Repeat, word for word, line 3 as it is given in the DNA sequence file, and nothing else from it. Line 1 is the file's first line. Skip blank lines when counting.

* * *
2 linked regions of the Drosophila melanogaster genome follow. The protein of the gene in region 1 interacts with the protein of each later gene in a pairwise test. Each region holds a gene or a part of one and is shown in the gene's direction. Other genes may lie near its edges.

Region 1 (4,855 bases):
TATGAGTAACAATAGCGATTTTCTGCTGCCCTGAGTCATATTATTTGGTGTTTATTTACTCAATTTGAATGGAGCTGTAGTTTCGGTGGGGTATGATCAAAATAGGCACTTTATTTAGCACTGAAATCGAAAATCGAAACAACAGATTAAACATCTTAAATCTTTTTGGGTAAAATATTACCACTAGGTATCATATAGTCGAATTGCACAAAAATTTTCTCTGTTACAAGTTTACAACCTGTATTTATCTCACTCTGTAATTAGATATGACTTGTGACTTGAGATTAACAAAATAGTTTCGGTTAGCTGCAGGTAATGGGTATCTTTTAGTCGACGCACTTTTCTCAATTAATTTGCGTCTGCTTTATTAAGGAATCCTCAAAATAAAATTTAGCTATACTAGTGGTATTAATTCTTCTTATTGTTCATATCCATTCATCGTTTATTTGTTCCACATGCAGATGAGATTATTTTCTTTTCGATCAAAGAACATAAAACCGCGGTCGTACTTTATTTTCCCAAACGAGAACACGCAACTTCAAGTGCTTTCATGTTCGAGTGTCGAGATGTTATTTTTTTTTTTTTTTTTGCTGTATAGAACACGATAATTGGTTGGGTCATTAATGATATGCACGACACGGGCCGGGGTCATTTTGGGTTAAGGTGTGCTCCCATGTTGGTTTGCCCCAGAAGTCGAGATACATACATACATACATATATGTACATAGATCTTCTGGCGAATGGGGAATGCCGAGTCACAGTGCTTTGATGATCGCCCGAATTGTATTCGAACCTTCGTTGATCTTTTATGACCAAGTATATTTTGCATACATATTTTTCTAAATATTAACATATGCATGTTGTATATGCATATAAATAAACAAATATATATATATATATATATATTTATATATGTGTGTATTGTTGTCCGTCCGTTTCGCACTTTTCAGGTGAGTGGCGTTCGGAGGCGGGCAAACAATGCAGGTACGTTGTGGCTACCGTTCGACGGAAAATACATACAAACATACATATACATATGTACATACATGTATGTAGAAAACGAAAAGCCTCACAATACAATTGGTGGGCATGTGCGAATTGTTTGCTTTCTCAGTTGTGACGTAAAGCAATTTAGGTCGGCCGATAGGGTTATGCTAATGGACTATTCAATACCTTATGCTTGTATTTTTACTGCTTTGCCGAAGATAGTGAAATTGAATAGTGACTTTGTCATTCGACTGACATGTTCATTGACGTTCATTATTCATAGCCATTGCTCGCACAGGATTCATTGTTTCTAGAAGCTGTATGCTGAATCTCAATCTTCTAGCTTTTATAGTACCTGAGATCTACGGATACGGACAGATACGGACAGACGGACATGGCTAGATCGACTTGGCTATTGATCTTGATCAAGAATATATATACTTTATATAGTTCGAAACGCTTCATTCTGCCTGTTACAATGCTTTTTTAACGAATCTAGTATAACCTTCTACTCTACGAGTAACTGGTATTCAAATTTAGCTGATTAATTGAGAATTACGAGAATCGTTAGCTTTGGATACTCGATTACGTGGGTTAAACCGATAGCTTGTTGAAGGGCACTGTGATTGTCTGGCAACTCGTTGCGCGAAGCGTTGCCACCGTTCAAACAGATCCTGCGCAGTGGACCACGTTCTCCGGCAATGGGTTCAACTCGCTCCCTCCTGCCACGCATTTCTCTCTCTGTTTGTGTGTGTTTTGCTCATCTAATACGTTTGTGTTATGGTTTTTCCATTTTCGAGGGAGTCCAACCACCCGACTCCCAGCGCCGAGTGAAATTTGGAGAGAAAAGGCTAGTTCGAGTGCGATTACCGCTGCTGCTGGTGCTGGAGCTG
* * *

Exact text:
TATGAGTAACAATAGCGATTTTCTGCTGCCCTGAGTCATATTATTTGGTGTTTATTTACTCAATTTGAATGGAGCTGTAGTTTCGGTGGGGTATGATCAAAATAGGCACTTTATTTAGCACTGAAATCGAAAATCGAAACAACAGATTAAACATCTTAAATCTTTTTGGGTAAAATATTACCACTAGGTATCATATAGTCGAATTGCACAAAAATTTTCTCTGTTACAAGTTTACAACCTGTATTTATCTCACTCTGTAATTAGATATGACTTGTGACTTGAGATTAACAAAATAGTTTCGGTTAGCTGCAGGTAATGGGTATCTTTTAGTCGACGCACTTTTCTCAATTAATTTGCGTCTGCTTTATTAAGGAATCCTCAAAATAAAATTTAGCTATACTAGTGGTATTAATTCTTCTTATTGTTCATATCCATTCATCGTTTATTTGTTCCACATGCAGATGAGATTATTTTCTTTTCGATCAAAGAACATAAAACCGCGGTCGTACTTTATTTTCCCAAACGAGAACACGCAACTTCAAGTGCTTTCATGTTCGAGTGTCGAGATGTTATTTTTTTTTTTTTTTTTGCTGTATAGAACACGATAATTGGTTGGGTCATTAATGATATGCACGACACGGGCCGGGGTCATTTTGGGTTAAGGTGTGCTCCCATGTTGGTTTGCCCCAGAAGTCGAGATACATACATACATACATATATGTACATAGATCTTCTGGCGAATGGGGAATGCCGAGTCACAGTGCTTTGATGATCGCCCGAATTGTATTCGAACCTTCGTTGATCTTTTATGACCAAGTATATTTTGCATACATATTTTTCTAAATATTAACATATGCATGTTGTATATGCATATAAATAAACAAATATATATATATATATATATATTTATATATGTGTGTATTGTTGTCCGTCCGTTTCGCACTTTTCAGGTGAGTGGCGTTCGGAGGCGGGCAAACAATGCAGGTACGTTGTGGCTACCGTTCGACGGAAAATACATACAAACATACATATACATATGTACATACATGTATGTAGAAAACGAAAAGCCTCACAATACAATTGGTGGGCATGTGCGAATTGTTTGCTTTCTCAGTTGTGACGTAAAGCAATTTAGGTCGGCCGATAGGGTTATGCTAATGGACTATTCAATACCTTATGCTTGTATTTTTACTGCTTTGCCGAAGATAGTGAAATTGAATAGTGACTTTGTCATTCGACTGACATGTTCATTGACGTTCATTATTCATAGCCATTGCTCGCACAGGATTCATTGTTTCTAGAAGCTGTATGCTGAATCTCAATCTTCTAGCTTTTATAGTACCTGAGATCTACGGATACGGACAGATACGGACAGACGGACATGGCTAGATCGACTTGGCTATTGATCTTGATCAAGAATATATATACTTTATATAGTTCGAAACGCTTCATTCTGCCTGTTACAATGCTTTTTTAACGAATCTAGTATAACCTTCTACTCTACGAGTAACTGGTATTCAAATTTAGCTGATTAATTGAGAATTACGAGAATCGTTAGCTTTGGATACTCGATTACGTGGGTTAAACCGATAGCTTGTTGAAGGGCACTGTGATTGTCTGGCAACTCGTTGCGCGAAGCGTTGCCACCGTTCAAACAGATCCTGCGCAGTGGACCACGTTCTCCGGCAATGGGTTCAACTCGCTCCCTCCTGCCACGCATTTCTCTCTCTGTTTGTGTGTGTTTTGCTCATCTAATACGTTTGTGTTATGGTTTTTCCATTTTCGAGGGAGTCCAACCACCCGACTCCCAGCGCCGAGTGAAATTTGGAGAGAAAAGGCTAGTTCGAGTGCGATTACCGCTGCTGCTGGTGCTGGAGCTG